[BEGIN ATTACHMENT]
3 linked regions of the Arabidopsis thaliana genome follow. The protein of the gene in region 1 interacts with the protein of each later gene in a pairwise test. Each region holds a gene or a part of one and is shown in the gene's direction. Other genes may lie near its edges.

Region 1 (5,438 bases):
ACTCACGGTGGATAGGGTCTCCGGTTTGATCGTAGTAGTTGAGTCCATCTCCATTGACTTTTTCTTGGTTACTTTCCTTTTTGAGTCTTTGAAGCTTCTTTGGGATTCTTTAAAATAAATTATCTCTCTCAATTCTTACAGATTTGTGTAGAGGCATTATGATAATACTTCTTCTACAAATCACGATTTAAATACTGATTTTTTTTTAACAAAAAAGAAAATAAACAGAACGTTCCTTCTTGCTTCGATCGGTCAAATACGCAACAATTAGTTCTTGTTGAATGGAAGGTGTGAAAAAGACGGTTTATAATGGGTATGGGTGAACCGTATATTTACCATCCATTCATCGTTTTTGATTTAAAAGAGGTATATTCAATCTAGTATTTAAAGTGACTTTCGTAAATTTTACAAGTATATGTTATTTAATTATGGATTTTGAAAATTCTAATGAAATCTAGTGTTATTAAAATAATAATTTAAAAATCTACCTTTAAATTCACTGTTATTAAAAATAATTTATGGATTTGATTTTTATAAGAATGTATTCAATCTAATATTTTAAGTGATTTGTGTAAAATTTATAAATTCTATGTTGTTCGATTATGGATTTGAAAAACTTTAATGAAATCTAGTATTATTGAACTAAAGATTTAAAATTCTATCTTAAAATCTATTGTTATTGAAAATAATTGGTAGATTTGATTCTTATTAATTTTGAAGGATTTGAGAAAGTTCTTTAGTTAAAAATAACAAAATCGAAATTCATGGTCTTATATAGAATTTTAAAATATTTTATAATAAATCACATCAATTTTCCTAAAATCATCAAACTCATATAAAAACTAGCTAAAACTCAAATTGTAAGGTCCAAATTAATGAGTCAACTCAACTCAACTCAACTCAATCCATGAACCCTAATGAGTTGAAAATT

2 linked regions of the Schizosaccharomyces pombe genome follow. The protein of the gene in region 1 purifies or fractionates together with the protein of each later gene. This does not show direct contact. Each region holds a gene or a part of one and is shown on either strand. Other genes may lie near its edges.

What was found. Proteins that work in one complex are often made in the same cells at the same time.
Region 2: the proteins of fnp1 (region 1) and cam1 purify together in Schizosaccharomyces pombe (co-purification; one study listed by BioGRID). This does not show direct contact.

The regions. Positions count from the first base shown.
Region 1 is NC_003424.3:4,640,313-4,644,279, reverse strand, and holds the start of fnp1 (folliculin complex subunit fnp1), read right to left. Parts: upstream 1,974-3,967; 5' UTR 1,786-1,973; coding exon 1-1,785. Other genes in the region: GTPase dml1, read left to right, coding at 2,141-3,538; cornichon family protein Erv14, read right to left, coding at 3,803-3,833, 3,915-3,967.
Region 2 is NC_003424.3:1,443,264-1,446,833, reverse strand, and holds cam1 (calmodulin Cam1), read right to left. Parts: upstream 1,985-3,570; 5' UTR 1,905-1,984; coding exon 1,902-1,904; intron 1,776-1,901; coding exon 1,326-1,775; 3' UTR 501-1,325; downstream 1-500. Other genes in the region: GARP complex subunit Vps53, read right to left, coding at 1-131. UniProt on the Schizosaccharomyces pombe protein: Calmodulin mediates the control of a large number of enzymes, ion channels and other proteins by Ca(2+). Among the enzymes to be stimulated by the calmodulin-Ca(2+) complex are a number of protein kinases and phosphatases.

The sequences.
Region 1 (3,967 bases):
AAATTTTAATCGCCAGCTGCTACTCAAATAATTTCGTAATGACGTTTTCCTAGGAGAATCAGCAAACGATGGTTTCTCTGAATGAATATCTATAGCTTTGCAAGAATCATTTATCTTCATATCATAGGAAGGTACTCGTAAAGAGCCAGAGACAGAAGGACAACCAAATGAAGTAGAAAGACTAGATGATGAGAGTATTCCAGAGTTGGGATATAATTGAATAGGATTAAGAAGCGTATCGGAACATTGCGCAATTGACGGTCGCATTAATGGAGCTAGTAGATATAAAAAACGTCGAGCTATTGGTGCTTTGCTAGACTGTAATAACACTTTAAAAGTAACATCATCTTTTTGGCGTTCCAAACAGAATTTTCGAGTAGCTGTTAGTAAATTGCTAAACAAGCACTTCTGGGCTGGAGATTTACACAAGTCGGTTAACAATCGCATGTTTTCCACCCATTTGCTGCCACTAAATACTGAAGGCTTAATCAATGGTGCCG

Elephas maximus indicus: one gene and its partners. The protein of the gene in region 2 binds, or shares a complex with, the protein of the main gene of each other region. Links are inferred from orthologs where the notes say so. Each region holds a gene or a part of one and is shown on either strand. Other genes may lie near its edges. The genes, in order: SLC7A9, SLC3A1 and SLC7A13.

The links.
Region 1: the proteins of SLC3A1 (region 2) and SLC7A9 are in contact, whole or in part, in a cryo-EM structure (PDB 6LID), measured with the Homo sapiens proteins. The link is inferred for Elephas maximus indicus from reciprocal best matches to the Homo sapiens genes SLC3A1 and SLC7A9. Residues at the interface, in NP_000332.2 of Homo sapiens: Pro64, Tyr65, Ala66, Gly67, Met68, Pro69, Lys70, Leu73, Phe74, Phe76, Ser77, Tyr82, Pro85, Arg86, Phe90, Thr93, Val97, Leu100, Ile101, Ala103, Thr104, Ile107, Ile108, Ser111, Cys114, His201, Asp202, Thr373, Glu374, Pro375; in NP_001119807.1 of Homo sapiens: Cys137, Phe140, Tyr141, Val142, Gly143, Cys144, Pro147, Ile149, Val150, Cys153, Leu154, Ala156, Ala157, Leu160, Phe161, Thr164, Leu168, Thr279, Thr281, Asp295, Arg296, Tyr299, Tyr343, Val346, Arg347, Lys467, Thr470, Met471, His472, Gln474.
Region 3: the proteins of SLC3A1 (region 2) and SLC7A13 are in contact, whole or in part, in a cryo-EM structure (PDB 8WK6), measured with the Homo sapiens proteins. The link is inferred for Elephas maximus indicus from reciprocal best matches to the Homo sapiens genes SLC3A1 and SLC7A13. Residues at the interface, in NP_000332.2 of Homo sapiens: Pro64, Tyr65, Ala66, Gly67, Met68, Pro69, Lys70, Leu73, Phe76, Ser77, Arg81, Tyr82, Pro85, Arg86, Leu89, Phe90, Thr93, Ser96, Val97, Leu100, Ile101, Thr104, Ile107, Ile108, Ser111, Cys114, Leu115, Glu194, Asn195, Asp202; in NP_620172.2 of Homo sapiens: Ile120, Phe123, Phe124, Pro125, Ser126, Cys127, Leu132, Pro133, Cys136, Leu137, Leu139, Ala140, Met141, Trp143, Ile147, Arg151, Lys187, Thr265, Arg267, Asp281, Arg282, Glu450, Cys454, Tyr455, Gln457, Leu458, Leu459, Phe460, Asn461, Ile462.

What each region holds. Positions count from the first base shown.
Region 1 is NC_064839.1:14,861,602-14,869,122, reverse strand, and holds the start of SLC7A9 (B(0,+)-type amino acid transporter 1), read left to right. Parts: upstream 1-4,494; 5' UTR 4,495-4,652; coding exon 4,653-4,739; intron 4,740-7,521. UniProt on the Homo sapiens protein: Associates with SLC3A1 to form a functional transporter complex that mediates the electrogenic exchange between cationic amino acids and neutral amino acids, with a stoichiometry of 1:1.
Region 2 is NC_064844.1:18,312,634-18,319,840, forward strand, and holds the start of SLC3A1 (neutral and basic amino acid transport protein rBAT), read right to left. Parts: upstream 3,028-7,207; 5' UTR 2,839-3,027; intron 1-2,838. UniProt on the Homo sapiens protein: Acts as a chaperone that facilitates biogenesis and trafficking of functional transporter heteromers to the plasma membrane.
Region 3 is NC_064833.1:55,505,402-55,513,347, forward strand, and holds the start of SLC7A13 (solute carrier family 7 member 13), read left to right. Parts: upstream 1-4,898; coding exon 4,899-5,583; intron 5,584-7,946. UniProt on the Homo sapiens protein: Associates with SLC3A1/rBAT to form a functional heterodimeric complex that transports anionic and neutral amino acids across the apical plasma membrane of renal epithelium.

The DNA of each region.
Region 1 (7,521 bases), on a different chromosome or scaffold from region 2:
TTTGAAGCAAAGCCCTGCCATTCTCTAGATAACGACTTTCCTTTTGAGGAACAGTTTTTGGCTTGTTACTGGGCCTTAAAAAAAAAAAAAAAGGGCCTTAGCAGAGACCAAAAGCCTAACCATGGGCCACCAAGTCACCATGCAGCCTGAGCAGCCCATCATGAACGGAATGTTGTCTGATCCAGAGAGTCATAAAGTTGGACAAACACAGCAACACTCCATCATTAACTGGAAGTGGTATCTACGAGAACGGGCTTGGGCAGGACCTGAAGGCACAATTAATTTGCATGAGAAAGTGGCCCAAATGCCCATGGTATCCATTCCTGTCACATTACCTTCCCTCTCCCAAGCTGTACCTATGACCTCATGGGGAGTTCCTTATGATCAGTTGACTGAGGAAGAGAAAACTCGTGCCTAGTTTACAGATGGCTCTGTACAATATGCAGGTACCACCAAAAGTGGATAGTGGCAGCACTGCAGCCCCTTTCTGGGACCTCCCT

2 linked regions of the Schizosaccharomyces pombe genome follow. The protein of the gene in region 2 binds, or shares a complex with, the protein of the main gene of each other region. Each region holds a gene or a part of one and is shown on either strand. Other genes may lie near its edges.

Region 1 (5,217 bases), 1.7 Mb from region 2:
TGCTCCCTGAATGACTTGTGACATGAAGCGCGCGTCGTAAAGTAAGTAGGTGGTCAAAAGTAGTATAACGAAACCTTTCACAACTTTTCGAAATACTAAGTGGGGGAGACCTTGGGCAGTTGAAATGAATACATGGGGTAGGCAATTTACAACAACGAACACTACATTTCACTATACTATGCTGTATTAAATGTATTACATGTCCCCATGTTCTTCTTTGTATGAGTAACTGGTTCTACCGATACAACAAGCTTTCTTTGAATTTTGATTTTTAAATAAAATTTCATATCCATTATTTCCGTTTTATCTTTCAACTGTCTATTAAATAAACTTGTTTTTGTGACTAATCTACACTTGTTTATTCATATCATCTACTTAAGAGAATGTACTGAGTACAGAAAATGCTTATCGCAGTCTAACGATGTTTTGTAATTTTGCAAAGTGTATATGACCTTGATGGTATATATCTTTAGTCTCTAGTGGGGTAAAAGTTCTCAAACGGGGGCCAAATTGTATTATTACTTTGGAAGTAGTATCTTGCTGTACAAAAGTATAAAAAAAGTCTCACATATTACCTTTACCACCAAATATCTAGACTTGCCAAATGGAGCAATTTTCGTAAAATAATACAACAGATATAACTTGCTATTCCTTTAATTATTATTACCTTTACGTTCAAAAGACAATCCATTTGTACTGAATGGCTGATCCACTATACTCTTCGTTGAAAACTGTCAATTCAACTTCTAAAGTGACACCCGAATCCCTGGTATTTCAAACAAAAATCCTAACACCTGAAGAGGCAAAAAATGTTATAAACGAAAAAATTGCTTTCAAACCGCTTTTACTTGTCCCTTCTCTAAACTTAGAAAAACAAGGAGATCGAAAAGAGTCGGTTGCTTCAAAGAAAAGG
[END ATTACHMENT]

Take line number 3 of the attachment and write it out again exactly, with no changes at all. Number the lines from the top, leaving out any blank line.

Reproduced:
ACTCACGGTGGATAGGGTCTCCGGTTTGATCGTAGTAGTTGAGTCCATCTCCATTGACTTTTTCTTGGTTACTTTCCTTTTTGAGTCTTTGAAGCTTCTTTGGGATTCTTTAAAATAAATTATCTCTCTCAATTCTTACAGATTTGTGTAGAGGCATTATGATAATACTTCTTCTACAAATCACGATTTAAATACTGATTTTTTTTTAACAAAAAAGAAAATAAACAGAACGTTCCTTCTTGCTTCGATCGGTCAAATACGCAACAATTAGTTCTTGTTGAATGGAAGGTGTGAAAAAGACGGTTTATAATGGGTATGGGTGAACCGTATATTTACCATCCATTCATCGTTTTTGATTTAAAAGAGGTATATTCAATCTAGTATTTAAAGTGACTTTCGTAAATTTTACAAGTATATGTTATTTAATTATGGATTTTGAAAATTCTAATGAAATCTAGTGTTATTAAAATAATAATTTAAAAATCTACCTTTAAATTCACTGTTATTAAAAATAATTTATGGATTTGATTTTTATAAGAATGTATTCAATCTAATATTTTAAGTGATTTGTGTAAAATTTATAAATTCTATGTTGTTCGATTATGGATTTGAAAAACTTTAATGAAATCTAGTATTATTGAACTAAAGATTTAAAATTCTATCTTAAAATCTATTGTTATTGAAAATAATTGGTAGATTTGATTCTTATTAATTTTGAAGGATTTGAGAAAGTTCTTTAGTTAAAAATAACAAAATCGAAATTCATGGTCTTATATAGAATTTTAAAATATTTTATAATAAATCACATCAATTTTCCTAAAATCATCAAACTCATATAAAAACTAGCTAAAACTCAAATTGTAAGGTCCAAATTAATGAGTCAACTCAACTCAACTCAACTCAATCCATGAACCCTAATGAGTTGAAAATT